Tottenham players must learn to fight like Conte after sneaky surrender at Chelsea

Conte offered a serious assessment of Spurs after their 2–0 defeat in the first leg of the Carabao Cup semi-final, describing them as a mediocre side and warning supporters of a long and bumpy road ahead.

The head coach delivered his post-match comments with specific consideration, but deep down one suspected he was making a humiliating return to Chelsea, which reaffirmed his belief in a rift between the two clubs.

“This game confirmed what I thought about the difference between the teams but we need to be patient because there is a lot [work] To do in many aspects,” he said. “Honestly, I think Tottenham’s level has fallen. A lot has fallen.”

“We fought in every game since I was in charge,” he said. “We have to be realistic. We have to know that it will be difficult to get three points this season.”

Conte is nothing if not dramatic – at the press conference, on the touchline – and his persistent pessimism about the prospect of Spurs winning silverware or returning to the top four has sometimes appeared exaggerated during an encouraging start to eight league games without a loss. gives.

Last night’s performance, however, felt more instructive than the victories over Leeds, Brentford, Norwich, Crystal Palace and Watford, and a truer reflection of Spurs’ level than the pulsating 2-2 draw with Liverpool, when players from both sides were missing.

Spurs barely put a glove on their hosts in the first half, as their own goal from Kai Havertz and a calamitous Ben Davies kept Chelsea in control.

Conte’s side improved after the hiatus, and continued to maintain hope of reaching the final, but the Blues were comfortable holding him at arm’s length.


The Italian suggests that Spurs fought “every game” and this should probably be interpreted as “struggling to control every game for 90 minutes”, but their last attempt was to break Southampton and Watford. Warning signs are given, including attempts. Two league games.

Conte was also candid when asked how long it would take for Spurs to return to Chelsea level, predicting that it would likely be more than a year.

“Believe me, we need so much time before [repair] situation,” he said. “If we think, with the transfer window in January, we resolve the situation, [it’s] not true.”

If his comments are to be taken at face value rather than interpreted as a message to the club or his squad, they raise interesting questions.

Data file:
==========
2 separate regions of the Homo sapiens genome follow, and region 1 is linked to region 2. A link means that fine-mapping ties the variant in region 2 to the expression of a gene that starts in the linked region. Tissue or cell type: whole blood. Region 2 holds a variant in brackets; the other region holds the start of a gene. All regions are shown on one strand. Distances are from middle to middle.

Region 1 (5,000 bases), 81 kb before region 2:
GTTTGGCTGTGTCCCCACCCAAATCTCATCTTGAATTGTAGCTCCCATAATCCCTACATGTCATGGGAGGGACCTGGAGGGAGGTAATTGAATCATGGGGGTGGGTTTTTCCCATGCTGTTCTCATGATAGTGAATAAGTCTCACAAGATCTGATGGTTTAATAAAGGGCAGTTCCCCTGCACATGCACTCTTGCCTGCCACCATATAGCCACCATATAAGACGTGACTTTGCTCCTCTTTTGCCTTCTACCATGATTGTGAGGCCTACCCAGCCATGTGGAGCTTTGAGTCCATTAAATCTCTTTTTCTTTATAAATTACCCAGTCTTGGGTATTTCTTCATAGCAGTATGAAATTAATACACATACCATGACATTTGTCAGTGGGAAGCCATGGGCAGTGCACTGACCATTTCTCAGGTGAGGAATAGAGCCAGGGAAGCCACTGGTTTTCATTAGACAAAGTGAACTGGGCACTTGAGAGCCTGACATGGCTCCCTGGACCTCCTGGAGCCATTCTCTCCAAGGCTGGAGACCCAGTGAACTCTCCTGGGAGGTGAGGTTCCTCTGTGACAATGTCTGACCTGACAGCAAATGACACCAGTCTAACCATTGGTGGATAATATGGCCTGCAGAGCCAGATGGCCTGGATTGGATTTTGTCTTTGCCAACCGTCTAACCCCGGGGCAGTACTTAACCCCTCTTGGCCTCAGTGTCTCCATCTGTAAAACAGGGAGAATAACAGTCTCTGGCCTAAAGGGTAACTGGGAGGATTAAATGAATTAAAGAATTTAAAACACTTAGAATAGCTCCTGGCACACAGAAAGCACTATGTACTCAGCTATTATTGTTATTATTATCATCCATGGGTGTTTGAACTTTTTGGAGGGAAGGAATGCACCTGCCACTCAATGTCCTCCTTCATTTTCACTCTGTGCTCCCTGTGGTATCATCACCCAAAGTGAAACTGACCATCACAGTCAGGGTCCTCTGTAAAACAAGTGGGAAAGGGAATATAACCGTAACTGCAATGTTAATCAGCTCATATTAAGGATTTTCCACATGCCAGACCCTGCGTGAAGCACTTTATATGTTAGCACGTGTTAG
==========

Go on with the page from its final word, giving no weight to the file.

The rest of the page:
The 52-year-old is not a project coach and is used to winning and winning quickly. In his last three club roles with Juventus, Chelsea and Inter Milan, Conte won the title within two seasons, but believes Spurs will be his first assignment of an entirely different nature.

Conte’s comments were primarily felt as a passionate appeal to fans to be patient.

Hearing him last night, you wondered whether he was aware of the scale of the task when he was appointed or whether he had signed an 18-month contract assuming Spurs could challenge for the title next season.

If Conte is correct about the deadline, he will need a new deal before completing his rebuild, while it could be hard to persuade Harry Kane to extend his contract if Spurs is indeed one more round. are starting.

Conte’s comments were felt primarily as a passionate appeal aimed at the club’s supporters to stay patient and outgoing, but there is also the issue of how they will be received by the club and its squad.

While fans will react favorably to their manager’s fury at being away from top clubs so far, Conte’s assessment of his squad runs the risk of alienating their owners and some players, especially the head coach arguably last night’s were not innocent of the defeat.

His decision to pick Matt Doherty at left wing-back backfired, while the Italian’s conservative XI was predictably flat, and chaotic at the back. Clearly, it’s not about Conte, though.


For Spurs, the defeat bore the familiar hallmarks of past big-game surrenders – unfocused starts, carelessly conceded starting goals, no-shows from senior players – and the club has long acknowledged mediocrity. .

Their decline over the past two to three years has been quite rapid and, while exaggerated in parts, there was nothing about Conte’s assessment of the club that felt unfair.

Spurs should take encouragement from having a manager who will not accept failure and is ready to challenge the club and its players to rise to the top.

It is up to them to answer.